Color, 1990, 92 mins. 37 secs.
Directed by "Clyde Anderson" (Claudio Fragasso)
Starring Peter Hooten, Tara Buckman, Richard Foster, Mel Davis, Lee Lively, Tova Sardot
Severin Films (Blu-ray) (US R0 HD), Media Blasters (DVD) (US R0 NTSC) / WS (1.78:1) (16:9)
It's safe to say the history of Italian exploitation would be very different without the contributions of writer-director Claudio Fragasso and his wife and co-writer, Rossella Drudi, who gave the world Troll 2, Shocking Dark, Monster Dog, and After Death, among others. One of their weirdest collaborations (and that's really saying something) has to be Night Killer, which started life as a perverse psychological thriller but ended up being augmented by the infamous Bruno Mattei with additional gory slasher scenes, including an entirely new, blood-spattered opening sequence at a dance rehearsal. Partially shot in Norfolk, Virginia, the film ended up being barely released in Italy under the title Non aprite quella porta 3 (or Don't Open the Door 3), passing it off as the third sequel to The Texas Chainsaw Massacre! Needless to say, no chainsaws are involved at any point.
A maniac wearing a creepy rubber mask and sharp clawed gloves is sexually assaulting and murdering women in the town of Virginia Beach, and he's developed an obsession with Melanie Beck (Silent Night, Deadly Night's Buckman), who's estranged from her dismissed cop husband and taking care of their daughter, Clarissa (Sardot). It's bad enough that the creep terrorizes her over the phone, but then he breaks in and... well, it's left unclear for a while, but when she wakes up in the hospital, she can't remember anything about her attacker, or even her own family. Her neighbor Sherman (Foster) now has a facial scar after intervening and is taking care of her daughter while she recovers, but that's just the start of her nightmare. While in the ladies' room, she pulls a gun on a mystery man (Hooten) who intrudes on her and forces him to strip down to a tiny blue Speedo at gunpoint, after which he runs into a public lobby screaming "I was just molested in the little boy's room!" They meet up again at the beach minutes later where a suicidal Melanie tries to overdose on pills, but he intervenes and ends up holding her captive in a motel room. Meanwhile the world's most irate and incompetent cop (Davis) and an even more inept shrink (Lively) deal with reporters and try to sort of but not really lead an investigation into the whereabouts of Melanie, who's still the only one who can identify the killer -- if she can only remember his face.
This movie is just insane. On the surface it seems like this should be a linear mystery, but in execution it's anything but thanks to the surreal injection of those gory kill scenes (complete with a rubber glove somehow bursting through people's abdomens over and over), TV reporters dressed in tacky furs, baffling dialogue, incredibly gratuitous nudity, and an indescribable performance by Hooten that seems even more deranged once the big twist (which you'll probably see coming) drops at the end. The end result is a baffling but never dull experience that actually does tie together and more or less pay off in the end, albeit not in a way that any kind of rational narrative would normally attempt. All things considered, Buckman actually gives a committed and brave performance considering where she's asked to go in the script in what amounts to a traditional woman in peril suspense narrative gone completely, gloriously off the rails.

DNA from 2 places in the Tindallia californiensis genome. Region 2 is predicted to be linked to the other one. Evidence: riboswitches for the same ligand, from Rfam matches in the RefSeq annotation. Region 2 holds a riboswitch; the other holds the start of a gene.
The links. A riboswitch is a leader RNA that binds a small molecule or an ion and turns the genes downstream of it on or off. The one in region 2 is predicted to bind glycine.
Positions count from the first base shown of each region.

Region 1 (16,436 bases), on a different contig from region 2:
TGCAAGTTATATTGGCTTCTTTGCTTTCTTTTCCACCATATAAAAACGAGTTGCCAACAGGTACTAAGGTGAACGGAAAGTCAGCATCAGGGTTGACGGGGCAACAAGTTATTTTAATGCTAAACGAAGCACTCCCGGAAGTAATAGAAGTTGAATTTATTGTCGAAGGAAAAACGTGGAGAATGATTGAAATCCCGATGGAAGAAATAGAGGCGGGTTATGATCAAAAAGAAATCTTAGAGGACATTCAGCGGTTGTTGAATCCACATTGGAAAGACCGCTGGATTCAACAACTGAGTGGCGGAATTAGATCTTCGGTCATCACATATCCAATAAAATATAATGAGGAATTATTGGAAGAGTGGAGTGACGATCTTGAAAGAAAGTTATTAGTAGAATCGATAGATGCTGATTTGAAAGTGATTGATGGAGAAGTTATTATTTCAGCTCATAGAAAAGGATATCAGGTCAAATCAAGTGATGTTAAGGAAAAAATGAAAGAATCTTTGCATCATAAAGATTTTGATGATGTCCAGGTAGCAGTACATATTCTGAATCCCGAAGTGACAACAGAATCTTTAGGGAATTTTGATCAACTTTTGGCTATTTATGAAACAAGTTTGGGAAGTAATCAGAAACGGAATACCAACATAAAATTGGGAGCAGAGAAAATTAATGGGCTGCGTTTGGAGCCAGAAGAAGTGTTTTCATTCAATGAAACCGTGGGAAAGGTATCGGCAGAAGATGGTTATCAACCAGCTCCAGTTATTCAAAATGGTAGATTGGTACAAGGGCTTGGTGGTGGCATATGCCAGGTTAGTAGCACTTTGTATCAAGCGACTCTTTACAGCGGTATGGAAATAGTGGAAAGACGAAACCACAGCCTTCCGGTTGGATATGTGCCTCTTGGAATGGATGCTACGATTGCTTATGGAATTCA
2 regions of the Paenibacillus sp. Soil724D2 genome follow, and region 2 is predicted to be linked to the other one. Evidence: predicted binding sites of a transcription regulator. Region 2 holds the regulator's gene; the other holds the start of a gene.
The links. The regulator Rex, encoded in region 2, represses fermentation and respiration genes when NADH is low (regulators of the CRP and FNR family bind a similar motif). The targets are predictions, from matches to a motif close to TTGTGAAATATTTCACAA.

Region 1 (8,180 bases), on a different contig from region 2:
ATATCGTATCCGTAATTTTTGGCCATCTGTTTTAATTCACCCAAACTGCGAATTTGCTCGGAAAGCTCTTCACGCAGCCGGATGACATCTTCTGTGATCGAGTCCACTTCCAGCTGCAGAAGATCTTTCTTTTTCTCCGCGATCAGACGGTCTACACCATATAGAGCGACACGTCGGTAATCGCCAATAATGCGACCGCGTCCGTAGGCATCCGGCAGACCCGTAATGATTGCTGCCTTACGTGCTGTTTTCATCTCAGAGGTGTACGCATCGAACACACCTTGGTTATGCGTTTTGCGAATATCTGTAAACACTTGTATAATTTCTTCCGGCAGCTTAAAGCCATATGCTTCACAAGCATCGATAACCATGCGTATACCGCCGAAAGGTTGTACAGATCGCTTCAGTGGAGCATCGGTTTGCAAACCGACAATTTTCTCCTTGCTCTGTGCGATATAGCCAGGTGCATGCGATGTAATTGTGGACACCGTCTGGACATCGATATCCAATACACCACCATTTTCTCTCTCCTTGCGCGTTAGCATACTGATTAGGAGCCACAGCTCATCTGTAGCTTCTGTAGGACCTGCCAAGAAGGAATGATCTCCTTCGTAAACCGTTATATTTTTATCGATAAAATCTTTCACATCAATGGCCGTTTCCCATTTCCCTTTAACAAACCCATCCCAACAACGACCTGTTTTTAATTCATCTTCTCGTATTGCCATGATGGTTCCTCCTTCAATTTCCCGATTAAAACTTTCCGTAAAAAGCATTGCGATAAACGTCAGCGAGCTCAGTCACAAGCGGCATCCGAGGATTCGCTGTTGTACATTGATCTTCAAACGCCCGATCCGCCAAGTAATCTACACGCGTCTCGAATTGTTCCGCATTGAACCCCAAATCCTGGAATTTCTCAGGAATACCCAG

As mentioned above, Night Killer has been a very difficult film to see outside of the gray market circuit until the 2019 release from Severin Films as separate Blu-ray and DVD editions as well as, God help us all, a Night Killer bundle featuring a sticker and enamel pin (but sadly, no stuffed plush toy). The new transfer from the camera negative looks nice for a very cheap 1990 Italian film; it has that weird, gunky color scheme typical of the period but seems to be accurate to the source. Both the intended English track and the Italian dub are included in DTS-HD MA 2.0 tracks and sound fine, though the English dialogue features some very harsh sibilance in two of Mattei's sequences (including the opening) that appears to be inherent in the original mix. English SDH or English translated subtitles are also offered. On the extras side, "The Virginia Claw Massacre" (24m46s) features Fragasso recalling his attempt to change gears with this film by doing a psychological thriller, the nasty rift between him and Mattei over the tampering, a completely goofy anecdote about zonking out while getting a massage from "a gay version of Mike Tyson," and the problematic distaste Hooten and Buckman had for each other. Then Drudi appears sitting at a drum kit (and minus her familiar feline) for the subtly titled "Mindfuck" (14m33s) about how she wrote the script by doing research and being inspired by a true story about a woman stalked years later by someone who might have been a prior assailant; she also touches on her other work with Fragasso around that time, particularly Beyond Darkness, and explores the reasoning behind that grim twist ending. A brief, very bloody trailer is also included.
Reviewed on July 6, 2019.